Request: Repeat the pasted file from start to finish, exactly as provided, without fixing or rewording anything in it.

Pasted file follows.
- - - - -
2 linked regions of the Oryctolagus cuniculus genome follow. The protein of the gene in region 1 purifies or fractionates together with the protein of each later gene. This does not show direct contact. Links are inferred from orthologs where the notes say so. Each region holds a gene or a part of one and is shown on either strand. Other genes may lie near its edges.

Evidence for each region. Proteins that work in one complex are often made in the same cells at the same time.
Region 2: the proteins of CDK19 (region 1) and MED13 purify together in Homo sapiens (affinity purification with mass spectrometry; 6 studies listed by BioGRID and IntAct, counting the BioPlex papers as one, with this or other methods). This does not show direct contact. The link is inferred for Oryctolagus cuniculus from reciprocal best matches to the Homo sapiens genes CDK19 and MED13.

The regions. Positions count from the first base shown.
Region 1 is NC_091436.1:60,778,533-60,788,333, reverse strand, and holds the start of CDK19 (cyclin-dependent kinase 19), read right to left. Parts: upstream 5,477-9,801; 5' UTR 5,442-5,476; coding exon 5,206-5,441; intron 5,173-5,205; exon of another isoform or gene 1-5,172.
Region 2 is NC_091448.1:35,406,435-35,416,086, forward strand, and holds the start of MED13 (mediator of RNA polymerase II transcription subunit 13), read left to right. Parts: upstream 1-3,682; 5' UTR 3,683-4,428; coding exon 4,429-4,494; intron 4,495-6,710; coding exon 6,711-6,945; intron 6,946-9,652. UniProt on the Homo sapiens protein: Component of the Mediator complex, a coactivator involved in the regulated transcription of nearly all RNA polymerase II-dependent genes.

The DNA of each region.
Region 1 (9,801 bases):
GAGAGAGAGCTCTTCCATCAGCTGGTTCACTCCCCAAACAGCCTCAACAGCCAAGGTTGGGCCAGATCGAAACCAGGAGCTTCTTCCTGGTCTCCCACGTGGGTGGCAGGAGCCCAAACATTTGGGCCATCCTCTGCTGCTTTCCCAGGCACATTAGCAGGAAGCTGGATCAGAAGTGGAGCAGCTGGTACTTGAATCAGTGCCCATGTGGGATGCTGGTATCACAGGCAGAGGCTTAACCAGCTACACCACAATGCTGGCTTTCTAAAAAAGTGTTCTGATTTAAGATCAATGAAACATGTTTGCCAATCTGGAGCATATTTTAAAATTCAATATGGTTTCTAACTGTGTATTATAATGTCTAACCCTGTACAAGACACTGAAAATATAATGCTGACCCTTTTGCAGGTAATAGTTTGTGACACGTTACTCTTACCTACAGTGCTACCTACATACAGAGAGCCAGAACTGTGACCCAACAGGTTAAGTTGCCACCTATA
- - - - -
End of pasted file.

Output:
2 linked regions of the Oryctolagus cuniculus genome follow. The protein of the gene in region 1 purifies or fractionates together with the protein of each later gene. This does not show direct contact. Links are inferred from orthologs where the notes say so. Each region holds a gene or a part of one and is shown on either strand. Other genes may lie near its edges.

Evidence for each region. Proteins that work in one complex are often made in the same cells at the same time.
Region 2: the proteins of CDK19 (region 1) and MED13 purify together in Homo sapiens (affinity purification with mass spectrometry; 6 studies listed by BioGRID and IntAct, counting the BioPlex papers as one, with this or other methods). This does not show direct contact. The link is inferred for Oryctolagus cuniculus from reciprocal best matches to the Homo sapiens genes CDK19 and MED13.

The regions. Positions count from the first base shown.
Region 1 is NC_091436.1:60,778,533-60,788,333, reverse strand, and holds the start of CDK19 (cyclin-dependent kinase 19), read right to left. Parts: upstream 5,477-9,801; 5' UTR 5,442-5,476; coding exon 5,206-5,441; intron 5,173-5,205; exon of another isoform or gene 1-5,172.
Region 2 is NC_091448.1:35,406,435-35,416,086, forward strand, and holds the start of MED13 (mediator of RNA polymerase II transcription subunit 13), read left to right. Parts: upstream 1-3,682; 5' UTR 3,683-4,428; coding exon 4,429-4,494; intron 4,495-6,710; coding exon 6,711-6,945; intron 6,946-9,652. UniProt on the Homo sapiens protein: Component of the Mediator complex, a coactivator involved in the regulated transcription of nearly all RNA polymerase II-dependent genes.

The DNA of each region.
Region 1 (9,801 bases):
GAGAGAGAGCTCTTCCATCAGCTGGTTCACTCCCCAAACAGCCTCAACAGCCAAGGTTGGGCCAGATCGAAACCAGGAGCTTCTTCCTGGTCTCCCACGTGGGTGGCAGGAGCCCAAACATTTGGGCCATCCTCTGCTGCTTTCCCAGGCACATTAGCAGGAAGCTGGATCAGAAGTGGAGCAGCTGGTACTTGAATCAGTGCCCATGTGGGATGCTGGTATCACAGGCAGAGGCTTAACCAGCTACACCACAATGCTGGCTTTCTAAAAAAGTGTTCTGATTTAAGATCAATGAAACATGTTTGCCAATCTGGAGCATATTTTAAAATTCAATATGGTTTCTAACTGTGTATTATAATGTCTAACCCTGTACAAGACACTGAAAATATAATGCTGACCCTTTTGCAGGTAATAGTTTGTGACACGTTACTCTTACCTACAGTGCTACCTACATACAGAGAGCCAGAACTGTGACCCAACAGGTTAAGTTGCCACCTATA